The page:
We all love to enhance our photos — professionals and amateurs alike — whether it be retouching, adding filters or compositing even. Some photographers are masters at recreating a scene and endowing it with a mood or quality it almost certainly didn’t have when the scene was shot. A number of software tools help, including Photoshop, Capture One Pro and DxO Optics Pro as well as specialised tools like the subject of the current review: Alien Skin’s Exposure 7.
First let’s see where Exposure 7 differs from its predecessor which I reviewed as late as June of 2014:
- Exposure 7 will now work on RAW files
- The app edits your RAW files non-destructively in stand-alone mode
- The stand-alone mode comes with a folder browser
- Crop & Rotate are easier, with the ability to crop/rotate in one single action
- A bunch of new film emulation presets have been added — again
- A set of very nice new textures has been added, courtesy renowned photographers Lara Jade, Parker J Pfister and Fundy.
All of these new features work excellently, which is what you should expect from an established company like Alien Skin. There’s ony one problem that you’re bound to encounter with the stand-alone mode. If you’re using an app launcher like LaunchBar (my favourite), QuickSilver or Alfred, you won’t be launching the stand-alone mode, but the plug-in mode as a stand-alone app.
That wouldn’t be a problem if not for the folder browser not showing and you not being able to open images for editing. I scratched my head over this one and was almost ready to perform a rain dance, until I decided to launch the app from the Finder. It worked as it is supposed to. Only when you use a middleman to launch the app will it fail to load the right mode!
Using Exposure 7 for RAW
With that out of the way, let’s get to business. First of all, RAW support is brilliant. The “looks” of an image decoded from RAW depends on the demosaicing algorithm used. I wouldn’t have been surprised to learn Alien Skin uses the Apple one, which comes with the OS and is excellent. However, Alien Skin developed and uses its own proprietary RAW decoding algorithm. As a developer, if you’re going to decode the RAW image, you’re blurring the line between delivering a filter and a photo editing tool. There’s nothing wrong with that, but you’ll always have people who prefer using another algorithm.
In this market space and except for the camera manufacturers’ own software, some four contenders are active delivering slightly different results on RAW decoding alone (Phase One, Apple, Adobe, DxO). Depending on your taste, you could still prefer one of the alternatives besides the decoder used by Alien Skin. After all, we are dealing with professional — or at the very least serious amateur — imaging and the decoding algorithms do differ quite a bit.
With Exposure 7 you get the best of both worlds:
- If you prefer using another RAW decoder, for example Capture One, then by all means do. Export the file to TIFF, Photoshop PSD or JPEG and re-import into Photoshop where you can use Exposure 7 as a plug-in
- If you like the Alien Skin RAW decoding, you can start being creative much sooner as you will prefer using Exposure 7 in stand-alone mode.
Exposure 7 comes with a bunch of new film emulation presets, including Kodak films like Portra 160 and 400 (based on 2010/2011 films), Kodak Gold 100, Fuji Superia Xtra 400 and others. As explained in my piece on film emulation, Alien Skin is one of the companies (like Phase One) who don’t actually scan films, but emulate them using complex algorithms that allow you to come close to the original look.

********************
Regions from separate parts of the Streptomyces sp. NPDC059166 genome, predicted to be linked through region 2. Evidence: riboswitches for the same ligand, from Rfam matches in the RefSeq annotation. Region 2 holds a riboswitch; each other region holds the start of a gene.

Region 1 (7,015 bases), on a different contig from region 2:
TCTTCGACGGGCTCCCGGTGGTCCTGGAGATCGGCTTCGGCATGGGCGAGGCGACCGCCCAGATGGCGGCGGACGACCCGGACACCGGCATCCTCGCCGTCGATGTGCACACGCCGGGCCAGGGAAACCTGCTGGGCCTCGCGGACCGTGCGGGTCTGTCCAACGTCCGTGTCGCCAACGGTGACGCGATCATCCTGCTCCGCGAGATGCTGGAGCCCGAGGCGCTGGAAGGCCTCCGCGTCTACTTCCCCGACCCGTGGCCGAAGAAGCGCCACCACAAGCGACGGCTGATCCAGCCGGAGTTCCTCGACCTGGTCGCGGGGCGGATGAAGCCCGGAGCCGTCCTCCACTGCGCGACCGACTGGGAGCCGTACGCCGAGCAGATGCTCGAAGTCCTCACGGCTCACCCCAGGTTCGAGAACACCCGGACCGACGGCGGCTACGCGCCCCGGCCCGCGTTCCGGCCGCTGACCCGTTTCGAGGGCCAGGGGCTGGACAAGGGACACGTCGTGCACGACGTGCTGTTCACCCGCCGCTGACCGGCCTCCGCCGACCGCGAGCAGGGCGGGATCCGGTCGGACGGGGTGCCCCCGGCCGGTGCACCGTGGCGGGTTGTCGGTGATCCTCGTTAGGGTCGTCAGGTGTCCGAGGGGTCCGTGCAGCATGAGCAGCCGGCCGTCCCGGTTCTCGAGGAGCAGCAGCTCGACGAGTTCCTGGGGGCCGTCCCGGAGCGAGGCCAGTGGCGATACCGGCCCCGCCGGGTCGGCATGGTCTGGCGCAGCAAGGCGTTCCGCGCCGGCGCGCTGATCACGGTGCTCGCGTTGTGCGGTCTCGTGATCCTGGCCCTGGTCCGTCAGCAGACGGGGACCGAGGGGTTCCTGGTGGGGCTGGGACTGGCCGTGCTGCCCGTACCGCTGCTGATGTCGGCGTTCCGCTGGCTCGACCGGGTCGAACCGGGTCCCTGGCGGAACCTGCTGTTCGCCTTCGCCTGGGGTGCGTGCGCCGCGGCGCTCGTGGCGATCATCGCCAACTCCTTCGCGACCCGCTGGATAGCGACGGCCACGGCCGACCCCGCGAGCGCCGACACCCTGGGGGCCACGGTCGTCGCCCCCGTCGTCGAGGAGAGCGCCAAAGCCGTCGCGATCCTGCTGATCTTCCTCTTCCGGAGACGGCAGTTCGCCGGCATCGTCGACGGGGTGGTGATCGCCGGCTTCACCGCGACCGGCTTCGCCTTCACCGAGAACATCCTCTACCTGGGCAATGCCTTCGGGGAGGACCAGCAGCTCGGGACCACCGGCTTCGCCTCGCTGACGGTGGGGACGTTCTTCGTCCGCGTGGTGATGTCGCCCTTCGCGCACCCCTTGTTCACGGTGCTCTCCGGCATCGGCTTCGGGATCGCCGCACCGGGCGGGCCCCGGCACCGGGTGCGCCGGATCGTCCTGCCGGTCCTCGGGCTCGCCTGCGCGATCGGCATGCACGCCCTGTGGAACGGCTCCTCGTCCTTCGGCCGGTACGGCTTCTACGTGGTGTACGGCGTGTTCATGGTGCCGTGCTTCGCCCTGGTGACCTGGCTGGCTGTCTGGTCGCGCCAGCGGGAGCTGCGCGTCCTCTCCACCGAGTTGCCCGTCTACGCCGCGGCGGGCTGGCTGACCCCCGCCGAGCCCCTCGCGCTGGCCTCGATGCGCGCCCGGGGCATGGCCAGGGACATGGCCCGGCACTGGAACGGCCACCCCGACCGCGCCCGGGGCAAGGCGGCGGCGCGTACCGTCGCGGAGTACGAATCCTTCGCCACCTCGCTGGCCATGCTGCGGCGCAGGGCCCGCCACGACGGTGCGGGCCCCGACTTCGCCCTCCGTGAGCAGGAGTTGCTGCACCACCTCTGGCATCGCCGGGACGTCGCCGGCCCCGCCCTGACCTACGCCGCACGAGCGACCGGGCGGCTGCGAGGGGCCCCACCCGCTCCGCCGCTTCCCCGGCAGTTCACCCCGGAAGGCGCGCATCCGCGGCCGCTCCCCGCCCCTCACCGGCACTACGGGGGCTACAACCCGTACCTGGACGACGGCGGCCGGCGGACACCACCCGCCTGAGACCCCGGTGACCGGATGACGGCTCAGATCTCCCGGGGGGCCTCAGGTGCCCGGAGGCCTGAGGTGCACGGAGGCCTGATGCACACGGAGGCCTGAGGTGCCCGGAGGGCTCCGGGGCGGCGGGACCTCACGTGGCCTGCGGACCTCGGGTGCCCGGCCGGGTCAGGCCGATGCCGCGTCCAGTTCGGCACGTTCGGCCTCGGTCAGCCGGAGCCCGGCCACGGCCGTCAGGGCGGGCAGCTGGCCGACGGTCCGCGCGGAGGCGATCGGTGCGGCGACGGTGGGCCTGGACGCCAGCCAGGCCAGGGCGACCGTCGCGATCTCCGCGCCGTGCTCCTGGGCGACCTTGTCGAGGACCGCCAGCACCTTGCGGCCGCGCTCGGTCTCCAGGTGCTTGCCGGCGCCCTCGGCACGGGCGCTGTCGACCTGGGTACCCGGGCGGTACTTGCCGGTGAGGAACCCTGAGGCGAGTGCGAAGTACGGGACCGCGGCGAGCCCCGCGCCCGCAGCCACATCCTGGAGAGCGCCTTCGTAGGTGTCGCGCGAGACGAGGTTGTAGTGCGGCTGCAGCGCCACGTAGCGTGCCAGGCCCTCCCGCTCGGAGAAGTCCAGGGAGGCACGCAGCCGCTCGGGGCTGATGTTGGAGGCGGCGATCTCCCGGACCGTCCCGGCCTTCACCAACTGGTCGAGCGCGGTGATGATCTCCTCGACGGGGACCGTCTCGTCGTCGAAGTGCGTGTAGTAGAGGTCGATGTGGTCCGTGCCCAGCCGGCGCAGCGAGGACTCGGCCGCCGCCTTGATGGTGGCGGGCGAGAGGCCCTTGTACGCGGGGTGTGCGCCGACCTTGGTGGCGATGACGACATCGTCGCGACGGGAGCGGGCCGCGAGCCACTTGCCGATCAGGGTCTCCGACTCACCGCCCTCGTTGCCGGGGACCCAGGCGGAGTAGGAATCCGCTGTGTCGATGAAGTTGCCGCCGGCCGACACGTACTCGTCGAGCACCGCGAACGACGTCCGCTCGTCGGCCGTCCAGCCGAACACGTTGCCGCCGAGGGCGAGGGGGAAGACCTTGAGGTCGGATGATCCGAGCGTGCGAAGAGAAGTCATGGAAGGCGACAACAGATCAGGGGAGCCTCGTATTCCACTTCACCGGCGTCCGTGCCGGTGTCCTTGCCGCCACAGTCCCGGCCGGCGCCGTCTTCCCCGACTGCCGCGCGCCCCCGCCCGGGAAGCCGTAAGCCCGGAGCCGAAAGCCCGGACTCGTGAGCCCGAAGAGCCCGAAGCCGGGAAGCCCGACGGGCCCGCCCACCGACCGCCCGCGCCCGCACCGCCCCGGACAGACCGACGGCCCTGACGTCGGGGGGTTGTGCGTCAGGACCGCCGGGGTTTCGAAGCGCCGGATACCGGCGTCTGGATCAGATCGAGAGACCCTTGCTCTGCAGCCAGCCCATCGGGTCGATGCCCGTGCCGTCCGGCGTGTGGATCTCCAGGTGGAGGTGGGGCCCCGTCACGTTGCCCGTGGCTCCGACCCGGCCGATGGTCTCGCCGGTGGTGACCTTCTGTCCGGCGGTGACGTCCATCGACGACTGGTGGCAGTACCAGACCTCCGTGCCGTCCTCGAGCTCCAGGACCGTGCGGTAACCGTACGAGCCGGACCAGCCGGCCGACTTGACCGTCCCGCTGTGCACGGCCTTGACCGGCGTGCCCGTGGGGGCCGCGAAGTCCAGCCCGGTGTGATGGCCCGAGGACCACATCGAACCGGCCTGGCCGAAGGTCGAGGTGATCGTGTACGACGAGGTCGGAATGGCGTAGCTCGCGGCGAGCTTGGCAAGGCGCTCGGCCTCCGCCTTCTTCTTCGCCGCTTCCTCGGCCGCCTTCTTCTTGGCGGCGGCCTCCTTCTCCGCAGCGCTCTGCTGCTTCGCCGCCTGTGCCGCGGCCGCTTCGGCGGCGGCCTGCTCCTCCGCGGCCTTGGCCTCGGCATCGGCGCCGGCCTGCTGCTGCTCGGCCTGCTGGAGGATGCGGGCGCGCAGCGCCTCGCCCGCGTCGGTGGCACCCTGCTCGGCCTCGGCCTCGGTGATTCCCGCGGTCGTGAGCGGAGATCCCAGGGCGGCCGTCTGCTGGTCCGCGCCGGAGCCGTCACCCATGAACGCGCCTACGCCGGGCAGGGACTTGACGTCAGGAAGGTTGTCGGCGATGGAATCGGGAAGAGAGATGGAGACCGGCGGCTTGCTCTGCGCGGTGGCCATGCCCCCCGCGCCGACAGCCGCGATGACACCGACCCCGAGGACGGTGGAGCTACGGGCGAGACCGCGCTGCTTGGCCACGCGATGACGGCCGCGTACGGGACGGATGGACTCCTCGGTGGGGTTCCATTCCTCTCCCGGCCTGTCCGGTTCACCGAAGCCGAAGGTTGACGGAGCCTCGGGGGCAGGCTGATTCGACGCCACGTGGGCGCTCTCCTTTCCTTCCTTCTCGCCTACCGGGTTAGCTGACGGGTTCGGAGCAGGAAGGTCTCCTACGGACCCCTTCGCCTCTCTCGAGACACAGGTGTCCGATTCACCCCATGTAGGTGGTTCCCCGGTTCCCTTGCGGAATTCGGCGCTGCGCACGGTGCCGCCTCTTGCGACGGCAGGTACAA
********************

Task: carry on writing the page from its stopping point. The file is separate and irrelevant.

Film emulation: scan or mimic?
Some people might stick up their noses in the air when they find out film is not scanned in at Alien Skin. However, as my background piece revealed already, there are a number of problems with scanning film as opposed to emulating it fully. In addition, the emulations delivered with Exposure have always been very attractive (and the ones I could compare are close to the real thing) and the new versions are of the same quality as the emulations included with previous versions, but as there are so many of them it’s hard to tell if they deliver exactly the same look as the original — and frankly: who cares?
If you want to shoot and make people believe you’re shooting film, then shoot film! With film emulation, isn’t the mood more important than the accuracy? If we agree on the latter, then the accuracy of the emulation is nice for those of us who can still remember what film looked like. But we’re a dying breed and for all those who come after us, film emulation really is only a look.
What I personally find even more appealing about Exposure 7 than film emulation are Overlays (textures, borders, light effects) and Bokeh integration. The Bokeh integration too has an emulation mode where specific lenses are emulated — since lenses are here to stay with us for some time to come, it makes a lot of sense to emulate your lens with Bokeh — or another one, of course. With respect to Bokeh, I can safely say there is little difference between the bokeh of my physical Zeiss lens and the emulated effect in Exposure 7.
The Overlays complete the mood creation and Exposure 7 has a bunch of new Textures that are simply to drool over. They’ve been created by renowned art photographers and a nice thing about them is that you can protect a part of your image that you don’t want to see affected by the texture.
There’s only one thing I would love to see added to the stand-alone mode of Exposure: the ability to mask areas to apply effects on areas of an image only — that would allow you to create a monochrome image with only specific areas in full colour, for example.
As it is now, Exposure 7 is a great addition to your image editing toolbox, but it’s not exceptional. A new licence costs approx. €125.00. An upgrade sets you back approx. €58.00.